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Does cloud-based file syncing qualify as backup?

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Many cloud-based file synchronization and backup services have a “free-mium” business model that offers some cloud storage capacity at no charge. This has created a “Wild West” scenario, with corporate endpoint users subscribing to cloud-based services and copying files -- both personal and corporate -- to cloud repositories without regard for privacy, regulatory or corporate policies.

The lack of awareness of cloud-based corporate data copies creates vulnerability for IT, and the absence of administration features for the centralized IT function creates management headaches.

On-premises endpoint backup and backup SaaS

It’s very clear that the landscape of endpoint backup solutions is evolving. On-premises, purpose-built endpoint backup/recovery solutions are catering to the needs of both the endpoint user (nondisruptive and enables self-service recovery) and IT administrator (automated, optimized and centrally controlled), and starting to eclipse more traditional client/server backup approaches. Solutions like those from Copiun and Druva are mobile worker-friendly, supporting different endpoint device types, as well as file access from endpoint devices like smartphones and tablets. They also ensure data privacy with features such as role-based access control and encryption, and optimized data transfer with features like block-level incremental backups, deduplication and compression that minimize the impact of data transfer on the network

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and reduce storage capacity requirements. The solutions enable self-service recovery and don’t interfere with endpoint user productivity. They also centralize administration of policies (retention, deletion), scheduling, alert conditions and error handling.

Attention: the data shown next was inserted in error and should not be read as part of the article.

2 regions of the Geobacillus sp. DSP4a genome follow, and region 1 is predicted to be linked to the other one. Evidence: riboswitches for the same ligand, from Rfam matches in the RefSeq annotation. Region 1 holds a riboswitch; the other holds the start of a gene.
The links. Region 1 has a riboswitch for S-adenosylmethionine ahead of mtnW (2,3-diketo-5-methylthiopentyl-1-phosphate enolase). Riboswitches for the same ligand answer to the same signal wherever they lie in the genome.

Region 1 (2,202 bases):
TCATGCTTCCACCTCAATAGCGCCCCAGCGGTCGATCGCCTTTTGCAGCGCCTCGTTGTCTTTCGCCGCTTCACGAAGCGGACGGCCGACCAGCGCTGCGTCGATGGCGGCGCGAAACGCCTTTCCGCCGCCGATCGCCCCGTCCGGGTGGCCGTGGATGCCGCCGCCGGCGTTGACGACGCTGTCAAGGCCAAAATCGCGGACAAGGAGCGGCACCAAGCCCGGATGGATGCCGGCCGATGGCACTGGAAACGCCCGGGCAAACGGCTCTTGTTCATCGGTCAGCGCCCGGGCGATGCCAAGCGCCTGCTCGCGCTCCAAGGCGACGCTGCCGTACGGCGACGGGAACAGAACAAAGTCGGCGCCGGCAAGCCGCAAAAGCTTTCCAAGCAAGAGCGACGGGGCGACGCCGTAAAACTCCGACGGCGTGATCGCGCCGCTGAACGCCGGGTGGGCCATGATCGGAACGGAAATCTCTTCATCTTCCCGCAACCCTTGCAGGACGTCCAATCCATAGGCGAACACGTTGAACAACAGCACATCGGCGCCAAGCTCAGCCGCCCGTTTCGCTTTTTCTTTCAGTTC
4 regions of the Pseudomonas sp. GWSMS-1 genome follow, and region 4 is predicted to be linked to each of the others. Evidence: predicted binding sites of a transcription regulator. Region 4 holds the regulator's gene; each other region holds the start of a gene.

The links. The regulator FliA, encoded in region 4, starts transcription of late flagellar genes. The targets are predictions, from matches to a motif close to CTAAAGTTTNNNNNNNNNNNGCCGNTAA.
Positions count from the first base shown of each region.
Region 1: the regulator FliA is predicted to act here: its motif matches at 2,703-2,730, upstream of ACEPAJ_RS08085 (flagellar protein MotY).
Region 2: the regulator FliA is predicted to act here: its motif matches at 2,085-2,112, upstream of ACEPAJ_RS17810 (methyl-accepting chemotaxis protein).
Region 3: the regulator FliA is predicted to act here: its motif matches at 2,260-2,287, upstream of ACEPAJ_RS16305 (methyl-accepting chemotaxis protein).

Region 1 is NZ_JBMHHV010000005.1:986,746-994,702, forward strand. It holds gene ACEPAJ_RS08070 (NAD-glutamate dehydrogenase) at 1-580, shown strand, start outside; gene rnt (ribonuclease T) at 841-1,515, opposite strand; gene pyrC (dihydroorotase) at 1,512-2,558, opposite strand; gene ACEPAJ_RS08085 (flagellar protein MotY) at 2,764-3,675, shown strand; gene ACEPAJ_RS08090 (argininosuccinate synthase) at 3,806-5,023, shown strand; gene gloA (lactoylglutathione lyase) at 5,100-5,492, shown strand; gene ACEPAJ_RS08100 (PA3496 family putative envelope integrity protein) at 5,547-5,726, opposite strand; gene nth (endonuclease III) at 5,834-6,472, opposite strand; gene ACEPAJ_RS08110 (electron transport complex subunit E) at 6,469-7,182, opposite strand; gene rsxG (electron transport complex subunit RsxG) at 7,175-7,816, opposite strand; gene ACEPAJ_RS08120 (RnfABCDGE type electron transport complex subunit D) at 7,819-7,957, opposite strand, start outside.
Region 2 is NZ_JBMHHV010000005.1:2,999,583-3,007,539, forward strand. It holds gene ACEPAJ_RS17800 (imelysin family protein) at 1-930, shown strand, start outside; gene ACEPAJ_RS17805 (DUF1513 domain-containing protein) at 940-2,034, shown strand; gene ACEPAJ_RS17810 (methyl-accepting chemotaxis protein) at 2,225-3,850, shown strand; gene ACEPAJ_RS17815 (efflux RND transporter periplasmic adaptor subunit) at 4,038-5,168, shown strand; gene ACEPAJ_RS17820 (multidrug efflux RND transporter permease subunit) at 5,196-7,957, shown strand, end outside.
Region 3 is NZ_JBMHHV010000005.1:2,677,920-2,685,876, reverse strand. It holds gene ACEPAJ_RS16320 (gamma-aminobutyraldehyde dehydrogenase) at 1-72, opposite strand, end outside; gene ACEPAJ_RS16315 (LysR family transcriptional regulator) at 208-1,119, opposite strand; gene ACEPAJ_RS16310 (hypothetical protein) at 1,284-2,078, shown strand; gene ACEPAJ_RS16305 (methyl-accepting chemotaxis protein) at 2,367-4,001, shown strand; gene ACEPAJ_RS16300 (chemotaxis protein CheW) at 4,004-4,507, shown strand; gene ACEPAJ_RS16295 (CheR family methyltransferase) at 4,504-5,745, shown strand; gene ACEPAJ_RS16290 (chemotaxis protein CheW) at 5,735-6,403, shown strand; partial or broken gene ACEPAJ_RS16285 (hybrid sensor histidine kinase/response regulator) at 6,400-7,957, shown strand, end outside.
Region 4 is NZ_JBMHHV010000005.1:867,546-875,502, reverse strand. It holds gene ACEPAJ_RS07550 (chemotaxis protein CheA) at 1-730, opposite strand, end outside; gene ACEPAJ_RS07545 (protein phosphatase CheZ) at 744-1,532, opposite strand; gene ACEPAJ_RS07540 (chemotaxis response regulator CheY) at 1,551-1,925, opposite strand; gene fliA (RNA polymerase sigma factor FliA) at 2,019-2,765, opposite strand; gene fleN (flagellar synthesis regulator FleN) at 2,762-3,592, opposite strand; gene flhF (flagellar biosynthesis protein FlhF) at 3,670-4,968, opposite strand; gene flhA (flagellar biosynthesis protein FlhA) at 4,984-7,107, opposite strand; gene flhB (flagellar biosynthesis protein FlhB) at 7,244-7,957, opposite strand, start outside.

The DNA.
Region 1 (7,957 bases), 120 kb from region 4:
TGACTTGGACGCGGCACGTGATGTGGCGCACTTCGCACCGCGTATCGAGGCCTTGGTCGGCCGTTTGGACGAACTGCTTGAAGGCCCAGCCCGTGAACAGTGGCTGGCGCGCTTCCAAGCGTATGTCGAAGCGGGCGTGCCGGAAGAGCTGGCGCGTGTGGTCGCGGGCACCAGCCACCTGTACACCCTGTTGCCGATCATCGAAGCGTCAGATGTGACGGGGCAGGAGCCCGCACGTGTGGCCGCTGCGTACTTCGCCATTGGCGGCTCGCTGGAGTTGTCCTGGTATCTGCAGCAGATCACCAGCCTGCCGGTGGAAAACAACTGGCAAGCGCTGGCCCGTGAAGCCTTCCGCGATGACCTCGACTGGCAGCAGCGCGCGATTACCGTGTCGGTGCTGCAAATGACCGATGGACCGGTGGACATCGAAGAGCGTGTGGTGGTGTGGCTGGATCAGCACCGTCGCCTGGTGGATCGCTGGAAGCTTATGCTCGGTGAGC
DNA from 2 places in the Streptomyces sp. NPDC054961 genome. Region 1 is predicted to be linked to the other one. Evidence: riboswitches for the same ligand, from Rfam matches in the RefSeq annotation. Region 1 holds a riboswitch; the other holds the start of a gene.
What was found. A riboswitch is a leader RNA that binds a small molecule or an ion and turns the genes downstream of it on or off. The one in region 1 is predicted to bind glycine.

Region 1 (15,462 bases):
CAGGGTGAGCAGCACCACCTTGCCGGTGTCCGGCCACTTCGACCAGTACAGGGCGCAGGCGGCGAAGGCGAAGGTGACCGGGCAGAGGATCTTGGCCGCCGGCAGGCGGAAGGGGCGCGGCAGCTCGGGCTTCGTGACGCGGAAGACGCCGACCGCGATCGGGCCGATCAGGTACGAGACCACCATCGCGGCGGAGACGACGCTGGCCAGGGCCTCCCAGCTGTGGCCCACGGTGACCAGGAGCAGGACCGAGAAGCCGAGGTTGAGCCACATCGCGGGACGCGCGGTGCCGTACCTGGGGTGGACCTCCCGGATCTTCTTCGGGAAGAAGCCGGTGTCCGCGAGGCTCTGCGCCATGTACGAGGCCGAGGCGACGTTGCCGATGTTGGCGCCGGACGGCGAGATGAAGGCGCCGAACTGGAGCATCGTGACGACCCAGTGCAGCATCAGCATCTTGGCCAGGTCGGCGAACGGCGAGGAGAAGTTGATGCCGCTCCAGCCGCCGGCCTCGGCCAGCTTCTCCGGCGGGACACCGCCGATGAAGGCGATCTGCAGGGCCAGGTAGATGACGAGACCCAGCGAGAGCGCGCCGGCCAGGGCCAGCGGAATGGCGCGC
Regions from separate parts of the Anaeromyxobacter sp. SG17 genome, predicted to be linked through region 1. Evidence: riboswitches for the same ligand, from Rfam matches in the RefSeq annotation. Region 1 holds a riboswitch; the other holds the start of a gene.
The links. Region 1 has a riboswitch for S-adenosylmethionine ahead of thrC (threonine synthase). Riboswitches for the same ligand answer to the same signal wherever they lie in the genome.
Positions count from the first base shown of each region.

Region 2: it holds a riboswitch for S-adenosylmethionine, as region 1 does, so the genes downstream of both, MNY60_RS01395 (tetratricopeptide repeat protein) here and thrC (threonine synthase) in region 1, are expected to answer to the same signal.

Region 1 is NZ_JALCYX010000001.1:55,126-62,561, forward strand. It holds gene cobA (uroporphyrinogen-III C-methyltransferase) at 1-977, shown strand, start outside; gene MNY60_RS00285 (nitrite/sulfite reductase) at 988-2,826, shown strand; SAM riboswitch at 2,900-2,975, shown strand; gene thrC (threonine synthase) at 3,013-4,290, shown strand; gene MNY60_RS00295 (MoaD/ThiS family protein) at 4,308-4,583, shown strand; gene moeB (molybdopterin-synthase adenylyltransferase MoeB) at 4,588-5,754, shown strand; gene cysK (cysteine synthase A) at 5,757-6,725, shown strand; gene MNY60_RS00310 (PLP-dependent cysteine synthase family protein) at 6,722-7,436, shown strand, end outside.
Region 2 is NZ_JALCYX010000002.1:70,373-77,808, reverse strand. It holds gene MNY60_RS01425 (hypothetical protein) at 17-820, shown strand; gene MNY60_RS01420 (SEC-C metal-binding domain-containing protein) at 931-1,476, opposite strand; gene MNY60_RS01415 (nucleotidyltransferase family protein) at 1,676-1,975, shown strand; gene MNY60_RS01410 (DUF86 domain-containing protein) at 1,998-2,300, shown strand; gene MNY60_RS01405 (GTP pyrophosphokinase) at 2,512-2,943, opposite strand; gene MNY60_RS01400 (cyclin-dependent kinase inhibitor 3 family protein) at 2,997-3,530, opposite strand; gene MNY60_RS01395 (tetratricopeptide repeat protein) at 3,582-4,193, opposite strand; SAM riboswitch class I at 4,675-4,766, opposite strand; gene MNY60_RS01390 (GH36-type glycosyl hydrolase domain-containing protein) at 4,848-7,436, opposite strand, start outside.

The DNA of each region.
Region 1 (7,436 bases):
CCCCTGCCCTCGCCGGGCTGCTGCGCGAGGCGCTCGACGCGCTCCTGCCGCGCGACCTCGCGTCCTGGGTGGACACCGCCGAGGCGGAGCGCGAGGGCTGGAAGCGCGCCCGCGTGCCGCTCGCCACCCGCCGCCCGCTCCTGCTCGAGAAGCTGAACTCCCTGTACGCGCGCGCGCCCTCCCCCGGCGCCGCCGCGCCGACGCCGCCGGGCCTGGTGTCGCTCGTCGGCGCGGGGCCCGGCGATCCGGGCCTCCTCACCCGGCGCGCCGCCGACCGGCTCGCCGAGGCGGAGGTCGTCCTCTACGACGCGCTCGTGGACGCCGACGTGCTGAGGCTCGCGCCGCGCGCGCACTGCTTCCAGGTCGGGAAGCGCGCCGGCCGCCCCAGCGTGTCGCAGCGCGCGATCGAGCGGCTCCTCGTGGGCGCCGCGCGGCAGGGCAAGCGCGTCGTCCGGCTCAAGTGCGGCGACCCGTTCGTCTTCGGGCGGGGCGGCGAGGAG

Corporate cloud-based backup services, such as those from Axcient, EVault, Hewlett-Packard (which acquired Iron Mountain’s backup services portfolio via its Autonomy acquisition) and Symantec, have furnished companies with commercial-grade backup SaaS solutions; however, not all have met the requirements of the mobile and alternative endpoint device user by supporting nontraditional devices or file access/synchronization capabilities. On the other hand, solutions from Carbonite, Code 42 Software (CrashPlan), EMC (Mozy) and KineticD, which have traditionally catered to consumer and small business audiences, are appealing for corporate customers who need to support mobile workforce and/or file sharing and syncing requirements.

Headed into 2012

H.G. Wells’ call to “adapt or perish” is apropos when it comes to the megatrends of mobility, cloud and consumerization. Taking proactive steps to support access to corporate data -- retained on-premises or in the cloud -- on a myriad of devices should be a top priority for IT organizations. Otherwise, companies risk employees “going rogue” and making the company susceptible to privacy/security breaches or noncompliance fines. If endpoint backup is in place, pressuring vendors to provide file sharing and synchronization features (especially from handheld devices) may make sense. For organizations already using a file sharing/synchronization solution, instituting policies and guidelines for backup/recovery (based on what’s available with your chosen vendor) should be a priority for 2012.

BIO: Lauren Whitehouse is a senior analyst focusing on backup and recovery software and replication solutions at Enterprise Strategy Group, Milford, Mass.

This was first published in February 2012

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